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English Section

Polish gas bills help Russia finance arms production: official

16.06.2020 13:30
The money that Poland pays Russia for gas supplies is later used by the Kremlin to finance the production of arms, a Polish official warned on Tuesday.
Piotr Naimski
Piotr NaimskiPR/MS

Piotr Naimski, the Polish government's pointman on strategic energy infrastructure, reiterated his earlier announcement that his country would stop buying Russian gas after its long-term supply contract with Russia’s state-owned producer Gazprom expires in 2022.

He told public broadcaster Polish Radio on Tuesday that money Russia was earning from gas and oil sales, including those under the Polish long-term contract, was feeding its state budget “and subsequently used to finance the development of missiles with which the Russians threaten Poland” from their Kaliningrad region across the Polish border.

“Not one more dollar from Poland should go to aid the Russian budget," Naimski said.

A day earlier, officials in Warsaw announced that Russia’s Gazprom would by July 1 return around USD 1.5 billion that Poland’s PGNiG overpaid for gas, following a ruling by an international arbitration court.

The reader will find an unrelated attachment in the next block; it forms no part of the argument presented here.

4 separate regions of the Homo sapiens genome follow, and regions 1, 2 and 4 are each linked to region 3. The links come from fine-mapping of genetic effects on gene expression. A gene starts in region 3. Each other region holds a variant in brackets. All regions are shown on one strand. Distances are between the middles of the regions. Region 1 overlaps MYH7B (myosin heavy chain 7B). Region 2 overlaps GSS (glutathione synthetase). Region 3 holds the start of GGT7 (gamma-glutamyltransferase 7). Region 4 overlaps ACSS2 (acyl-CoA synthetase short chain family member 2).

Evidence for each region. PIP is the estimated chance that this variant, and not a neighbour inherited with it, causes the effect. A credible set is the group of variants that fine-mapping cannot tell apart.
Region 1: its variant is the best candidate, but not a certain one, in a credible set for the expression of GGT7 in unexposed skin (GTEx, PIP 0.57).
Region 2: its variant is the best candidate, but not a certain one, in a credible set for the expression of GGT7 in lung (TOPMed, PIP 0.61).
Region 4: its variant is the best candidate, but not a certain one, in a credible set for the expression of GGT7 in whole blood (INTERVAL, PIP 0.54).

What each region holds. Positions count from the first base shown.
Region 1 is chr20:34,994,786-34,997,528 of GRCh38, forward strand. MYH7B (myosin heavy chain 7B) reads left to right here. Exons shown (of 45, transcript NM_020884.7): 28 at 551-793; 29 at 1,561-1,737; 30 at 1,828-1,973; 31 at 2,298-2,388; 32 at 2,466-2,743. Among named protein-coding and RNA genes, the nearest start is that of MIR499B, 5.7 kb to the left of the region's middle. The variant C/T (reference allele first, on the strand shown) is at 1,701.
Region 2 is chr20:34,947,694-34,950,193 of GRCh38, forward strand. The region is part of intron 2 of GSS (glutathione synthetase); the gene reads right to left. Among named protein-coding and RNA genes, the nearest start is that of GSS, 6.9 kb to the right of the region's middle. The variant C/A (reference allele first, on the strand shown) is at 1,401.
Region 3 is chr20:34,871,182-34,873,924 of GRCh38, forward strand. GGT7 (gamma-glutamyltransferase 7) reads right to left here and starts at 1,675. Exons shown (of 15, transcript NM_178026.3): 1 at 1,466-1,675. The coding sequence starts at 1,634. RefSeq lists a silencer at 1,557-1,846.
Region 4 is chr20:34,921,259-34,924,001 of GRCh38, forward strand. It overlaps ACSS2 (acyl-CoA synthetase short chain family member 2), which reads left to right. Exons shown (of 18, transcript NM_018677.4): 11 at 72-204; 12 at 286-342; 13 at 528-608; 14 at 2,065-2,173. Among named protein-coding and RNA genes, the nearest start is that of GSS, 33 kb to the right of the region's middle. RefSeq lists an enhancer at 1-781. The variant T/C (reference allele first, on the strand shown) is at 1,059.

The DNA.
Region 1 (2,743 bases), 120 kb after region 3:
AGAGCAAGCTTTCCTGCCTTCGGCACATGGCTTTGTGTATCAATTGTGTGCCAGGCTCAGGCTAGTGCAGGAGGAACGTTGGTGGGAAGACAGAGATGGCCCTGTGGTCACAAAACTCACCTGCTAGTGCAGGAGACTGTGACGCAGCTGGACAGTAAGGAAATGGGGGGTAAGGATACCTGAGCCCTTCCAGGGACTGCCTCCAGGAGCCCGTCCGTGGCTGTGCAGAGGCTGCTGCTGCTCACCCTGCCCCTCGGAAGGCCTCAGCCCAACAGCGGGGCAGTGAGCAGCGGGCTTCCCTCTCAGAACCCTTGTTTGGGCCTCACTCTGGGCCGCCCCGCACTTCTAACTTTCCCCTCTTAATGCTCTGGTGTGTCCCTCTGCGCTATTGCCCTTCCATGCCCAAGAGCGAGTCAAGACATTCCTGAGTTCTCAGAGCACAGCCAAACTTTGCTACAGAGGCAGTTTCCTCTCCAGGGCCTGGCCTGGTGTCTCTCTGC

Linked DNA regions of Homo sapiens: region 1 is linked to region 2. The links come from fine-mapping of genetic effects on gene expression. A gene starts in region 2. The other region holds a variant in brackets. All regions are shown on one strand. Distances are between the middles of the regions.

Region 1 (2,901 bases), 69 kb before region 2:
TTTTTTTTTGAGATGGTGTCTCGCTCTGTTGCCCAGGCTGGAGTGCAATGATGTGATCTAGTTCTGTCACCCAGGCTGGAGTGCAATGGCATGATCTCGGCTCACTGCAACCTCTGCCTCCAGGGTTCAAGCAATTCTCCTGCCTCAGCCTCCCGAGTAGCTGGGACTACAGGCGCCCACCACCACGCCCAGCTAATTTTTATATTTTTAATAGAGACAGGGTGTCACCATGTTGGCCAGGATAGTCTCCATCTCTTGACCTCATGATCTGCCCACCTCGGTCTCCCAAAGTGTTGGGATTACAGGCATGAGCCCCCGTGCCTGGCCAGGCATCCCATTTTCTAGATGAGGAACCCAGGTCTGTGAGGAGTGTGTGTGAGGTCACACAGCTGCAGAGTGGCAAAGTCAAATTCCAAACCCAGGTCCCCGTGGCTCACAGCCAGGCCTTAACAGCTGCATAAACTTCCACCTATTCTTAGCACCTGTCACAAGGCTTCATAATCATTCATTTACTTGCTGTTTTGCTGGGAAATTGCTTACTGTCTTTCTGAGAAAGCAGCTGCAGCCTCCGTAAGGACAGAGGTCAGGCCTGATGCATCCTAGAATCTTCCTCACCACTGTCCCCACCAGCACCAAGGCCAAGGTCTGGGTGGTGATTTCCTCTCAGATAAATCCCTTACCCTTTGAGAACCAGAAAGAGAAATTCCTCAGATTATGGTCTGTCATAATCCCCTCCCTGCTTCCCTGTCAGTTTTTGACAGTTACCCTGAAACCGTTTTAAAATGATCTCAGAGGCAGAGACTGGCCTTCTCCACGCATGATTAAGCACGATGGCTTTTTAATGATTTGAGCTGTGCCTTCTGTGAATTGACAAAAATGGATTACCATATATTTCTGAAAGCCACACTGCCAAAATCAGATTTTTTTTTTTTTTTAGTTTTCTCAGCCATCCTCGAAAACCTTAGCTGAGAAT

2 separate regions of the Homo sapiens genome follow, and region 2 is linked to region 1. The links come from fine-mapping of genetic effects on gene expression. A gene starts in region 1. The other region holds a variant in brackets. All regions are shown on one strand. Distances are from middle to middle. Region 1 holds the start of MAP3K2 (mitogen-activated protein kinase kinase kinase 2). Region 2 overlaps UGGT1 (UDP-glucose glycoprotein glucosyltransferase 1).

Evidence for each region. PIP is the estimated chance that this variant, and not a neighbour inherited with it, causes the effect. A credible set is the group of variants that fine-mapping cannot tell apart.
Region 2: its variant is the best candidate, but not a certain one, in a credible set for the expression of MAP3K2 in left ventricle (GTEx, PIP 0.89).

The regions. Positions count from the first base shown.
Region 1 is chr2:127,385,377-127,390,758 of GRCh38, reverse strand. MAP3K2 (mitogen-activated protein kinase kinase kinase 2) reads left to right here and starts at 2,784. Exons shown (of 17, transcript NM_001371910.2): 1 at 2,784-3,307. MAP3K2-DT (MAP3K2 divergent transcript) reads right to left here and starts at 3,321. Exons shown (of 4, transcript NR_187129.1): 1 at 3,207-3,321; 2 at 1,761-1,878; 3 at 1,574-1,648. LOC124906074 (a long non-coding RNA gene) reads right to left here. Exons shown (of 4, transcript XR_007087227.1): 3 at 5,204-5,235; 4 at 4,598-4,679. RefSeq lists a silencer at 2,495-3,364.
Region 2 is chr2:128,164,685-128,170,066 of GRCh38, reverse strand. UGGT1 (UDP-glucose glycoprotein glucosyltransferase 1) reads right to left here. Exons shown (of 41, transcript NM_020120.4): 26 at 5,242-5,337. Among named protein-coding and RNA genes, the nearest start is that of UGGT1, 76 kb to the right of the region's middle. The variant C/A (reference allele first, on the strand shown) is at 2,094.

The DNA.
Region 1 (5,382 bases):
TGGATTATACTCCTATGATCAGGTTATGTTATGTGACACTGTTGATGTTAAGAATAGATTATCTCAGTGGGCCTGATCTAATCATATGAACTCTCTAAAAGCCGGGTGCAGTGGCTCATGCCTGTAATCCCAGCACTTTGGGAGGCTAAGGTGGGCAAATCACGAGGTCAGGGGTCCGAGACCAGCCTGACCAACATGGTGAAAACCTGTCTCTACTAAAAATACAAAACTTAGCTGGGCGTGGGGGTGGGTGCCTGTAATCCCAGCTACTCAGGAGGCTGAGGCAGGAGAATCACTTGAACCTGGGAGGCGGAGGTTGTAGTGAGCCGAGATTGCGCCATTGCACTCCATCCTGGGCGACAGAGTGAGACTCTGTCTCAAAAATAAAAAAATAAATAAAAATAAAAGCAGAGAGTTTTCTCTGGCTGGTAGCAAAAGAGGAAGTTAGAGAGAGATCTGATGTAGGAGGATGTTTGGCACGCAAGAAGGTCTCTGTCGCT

The money is to be handed over by the Russians under an annex to the Yamal contract signed by Gazprom and the Polish state-run oil and gas company.

“This is the result of consistent and very effective efforts” by PGNiG managers, Naimski told Polish Radio on Tuesday.

 “For several years this case was pending in arbitration and … PGNiG argued effectively in legal terms and eventually won this dispute,” he added.

"One should be glad that this is how it panned out, but at the same time it needs to be remembered that Gazprom remains part of the Russian state," he also said.

Poland’s PGNiG in November told Gazprom it would not renew the long-term deal on Russian gas imports when the contract expires at the end of 2022.

"We need to be consistent in our national security strategy,” Naimski told Polish Radio. “We are effectively striving to ensure that NATO troops are stationed on the eastern flank of the alliance, in Poland, Lithuania, Latvia and Estonia, because we are afraid of reactive, revisionist Russian policy in our region.”

Naimski, who serves as Secretary of State for Strategic Energy Infrastructure, said last month that a new pipeline from Denmark would boost Poland’s energy security and put an end to the country's dependence on Russia for gas, while depriving Moscow of a pressure tool.


Source: energetyka24.com, PAP